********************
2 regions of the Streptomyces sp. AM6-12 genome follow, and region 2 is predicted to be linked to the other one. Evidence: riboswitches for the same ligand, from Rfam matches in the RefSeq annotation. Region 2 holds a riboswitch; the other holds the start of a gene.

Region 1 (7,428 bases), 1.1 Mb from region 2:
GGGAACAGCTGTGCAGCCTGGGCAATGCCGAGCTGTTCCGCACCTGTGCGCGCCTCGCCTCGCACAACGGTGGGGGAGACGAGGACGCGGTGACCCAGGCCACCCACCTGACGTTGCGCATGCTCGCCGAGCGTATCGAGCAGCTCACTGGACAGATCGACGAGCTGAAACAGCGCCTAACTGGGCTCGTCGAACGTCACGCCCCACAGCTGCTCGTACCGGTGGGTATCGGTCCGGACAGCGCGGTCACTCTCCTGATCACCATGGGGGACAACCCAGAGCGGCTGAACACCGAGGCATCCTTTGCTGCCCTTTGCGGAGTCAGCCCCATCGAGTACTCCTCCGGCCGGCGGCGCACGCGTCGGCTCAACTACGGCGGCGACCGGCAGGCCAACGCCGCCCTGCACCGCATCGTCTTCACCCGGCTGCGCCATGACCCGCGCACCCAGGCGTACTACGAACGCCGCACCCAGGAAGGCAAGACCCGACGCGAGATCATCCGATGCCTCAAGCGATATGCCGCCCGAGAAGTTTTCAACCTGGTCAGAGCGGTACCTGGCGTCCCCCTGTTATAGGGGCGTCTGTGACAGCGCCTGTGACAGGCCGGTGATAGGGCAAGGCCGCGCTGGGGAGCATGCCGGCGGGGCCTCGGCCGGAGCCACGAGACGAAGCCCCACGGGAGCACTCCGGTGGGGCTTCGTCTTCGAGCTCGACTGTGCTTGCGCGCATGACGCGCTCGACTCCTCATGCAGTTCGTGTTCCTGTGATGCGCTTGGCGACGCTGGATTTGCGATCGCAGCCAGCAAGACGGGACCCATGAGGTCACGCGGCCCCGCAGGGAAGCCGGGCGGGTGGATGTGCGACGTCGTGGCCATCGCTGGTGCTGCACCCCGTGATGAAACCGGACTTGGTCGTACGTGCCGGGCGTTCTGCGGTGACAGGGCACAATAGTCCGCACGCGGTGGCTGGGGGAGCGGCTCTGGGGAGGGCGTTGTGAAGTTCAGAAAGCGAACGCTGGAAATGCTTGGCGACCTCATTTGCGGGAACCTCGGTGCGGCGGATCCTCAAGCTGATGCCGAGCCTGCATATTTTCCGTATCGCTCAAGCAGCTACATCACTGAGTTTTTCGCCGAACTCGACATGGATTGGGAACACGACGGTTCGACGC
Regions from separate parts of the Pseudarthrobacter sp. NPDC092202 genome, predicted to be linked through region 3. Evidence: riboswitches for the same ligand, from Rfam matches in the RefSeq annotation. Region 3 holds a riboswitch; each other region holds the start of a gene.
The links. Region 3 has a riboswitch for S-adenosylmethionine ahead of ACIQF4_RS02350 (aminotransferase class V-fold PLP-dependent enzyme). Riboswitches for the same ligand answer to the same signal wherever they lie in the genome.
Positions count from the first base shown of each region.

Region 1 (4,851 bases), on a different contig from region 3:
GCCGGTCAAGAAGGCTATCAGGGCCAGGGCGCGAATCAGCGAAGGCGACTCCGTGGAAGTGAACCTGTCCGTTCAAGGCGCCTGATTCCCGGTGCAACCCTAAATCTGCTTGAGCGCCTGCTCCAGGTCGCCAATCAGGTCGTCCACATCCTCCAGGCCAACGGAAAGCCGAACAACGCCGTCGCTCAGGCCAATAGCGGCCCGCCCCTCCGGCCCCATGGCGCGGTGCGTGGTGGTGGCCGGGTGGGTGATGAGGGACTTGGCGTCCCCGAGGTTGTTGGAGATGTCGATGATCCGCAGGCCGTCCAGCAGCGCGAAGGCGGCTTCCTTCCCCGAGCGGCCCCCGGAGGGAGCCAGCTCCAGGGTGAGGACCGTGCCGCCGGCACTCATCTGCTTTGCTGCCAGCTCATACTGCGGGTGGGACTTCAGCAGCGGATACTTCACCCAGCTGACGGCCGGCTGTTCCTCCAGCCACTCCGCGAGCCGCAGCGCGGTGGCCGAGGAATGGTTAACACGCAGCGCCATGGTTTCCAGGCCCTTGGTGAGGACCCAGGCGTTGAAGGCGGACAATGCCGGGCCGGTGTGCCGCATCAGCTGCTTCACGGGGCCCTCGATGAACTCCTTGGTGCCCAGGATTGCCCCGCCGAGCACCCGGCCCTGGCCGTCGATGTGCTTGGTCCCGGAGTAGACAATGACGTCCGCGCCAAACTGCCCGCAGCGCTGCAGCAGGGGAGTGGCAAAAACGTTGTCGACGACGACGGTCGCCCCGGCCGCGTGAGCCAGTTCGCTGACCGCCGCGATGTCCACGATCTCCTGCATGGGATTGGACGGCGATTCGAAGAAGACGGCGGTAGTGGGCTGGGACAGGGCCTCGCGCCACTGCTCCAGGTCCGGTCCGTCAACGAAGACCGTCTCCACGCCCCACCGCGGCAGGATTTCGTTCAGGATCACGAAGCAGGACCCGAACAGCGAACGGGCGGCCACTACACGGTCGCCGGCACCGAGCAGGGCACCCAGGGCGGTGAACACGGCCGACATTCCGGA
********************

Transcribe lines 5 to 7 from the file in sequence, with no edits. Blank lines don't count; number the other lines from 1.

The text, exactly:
The links. Region 3 has a riboswitch for S-adenosylmethionine ahead of ACIQF4_RS02350 (aminotransferase class V-fold PLP-dependent enzyme). Riboswitches for the same ligand answer to the same signal wherever they lie in the genome.
Positions count from the first base shown of each region.

Region 1 (4,851 bases), on a different contig from region 3: